Skip to main content
ARS Home » Research » Publications at this Location » Publication #287950

Title: Overview of the U.S. Cattle Fever Tick Eradication Program: History and Challenges

item Davey, Ronald
item Pound, Joe
item Lohmeyer, Kimberly - Kim
item Olafson, Pia

Submitted to: National Entomological Society of America Annual Meeting
Publication Type: Abstract Only
Publication Acceptance Date: 6/11/2011
Publication Date: N/A
Citation: N/A

Interpretive Summary:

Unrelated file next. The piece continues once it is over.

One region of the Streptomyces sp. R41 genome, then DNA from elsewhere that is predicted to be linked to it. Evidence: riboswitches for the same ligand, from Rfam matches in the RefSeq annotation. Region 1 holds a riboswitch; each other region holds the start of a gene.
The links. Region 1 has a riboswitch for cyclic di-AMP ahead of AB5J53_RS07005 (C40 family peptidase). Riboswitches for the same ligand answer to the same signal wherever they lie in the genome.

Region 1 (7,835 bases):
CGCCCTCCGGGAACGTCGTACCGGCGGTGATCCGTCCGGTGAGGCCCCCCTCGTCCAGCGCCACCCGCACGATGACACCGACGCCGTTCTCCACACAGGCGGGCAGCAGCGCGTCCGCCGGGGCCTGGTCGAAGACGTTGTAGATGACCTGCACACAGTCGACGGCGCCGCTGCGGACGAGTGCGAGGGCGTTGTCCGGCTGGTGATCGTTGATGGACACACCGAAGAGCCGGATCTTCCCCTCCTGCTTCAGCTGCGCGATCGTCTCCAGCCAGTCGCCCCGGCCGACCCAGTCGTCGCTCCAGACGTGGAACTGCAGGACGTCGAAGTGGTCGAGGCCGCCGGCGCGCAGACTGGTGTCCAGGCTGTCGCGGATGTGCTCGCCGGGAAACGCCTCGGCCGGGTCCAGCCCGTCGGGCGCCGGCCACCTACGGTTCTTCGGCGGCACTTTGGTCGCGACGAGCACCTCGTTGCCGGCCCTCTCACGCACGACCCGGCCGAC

Technical Abstract: The Cattle Fever Tick Eradication Program (CFTEP) carried out by the Veterinary Services (VS) branch of the U.S. Department of Agriculture (USDA), Animal and Plant Health Inspection Service (APHIS) has been in continuous operation for 106 years. Through the efforts of this program cattle fever ticks and the disease they transmit to cattle, called Texas Fever, has been eliminated from an area of more than 700,000 square miles within the U.S. border. Throughout the history of the program there have been numerous difficulties that have been overcome in the fight to protect the U.S. cattle herd from these deadly disease vectors. Since 1961 there have been no cattle fever tick infestations in the U.S. outside of the 8 southernmost counties in Texas that lie adjacent to the Texas-Mexico border. The permanent quarantine zone stretches from the Gulf of Mexico to Del Rio, Texas over 600 miles along the Rio Grande River. Ticks are prevented from re-establishing in the U.S. by means of strict regulations that require all livestock to be treated in an approved pesticide before being allowed to enter the country. Any ticks found on premises in the U.S. are quarantined and all livestock must either be dipped every 14 days for a period of 6-9 months or all livestock must be removed from the premises for the same 6-9 month period before the quarantine is lifted. Today the 2 factors that pose the greatest risk to the continued success of the eradication are 1) the presence of pesticide-resistant populations of ticks and 2) the maintenance and dispersal of cattle fever ticks by an ever increasing population of ungulate wildlife, such as white-tailed deer, which can sustain and disperse ticks for an extended period of time, thereby preventing eradication of the ticks within the specified quarantine period.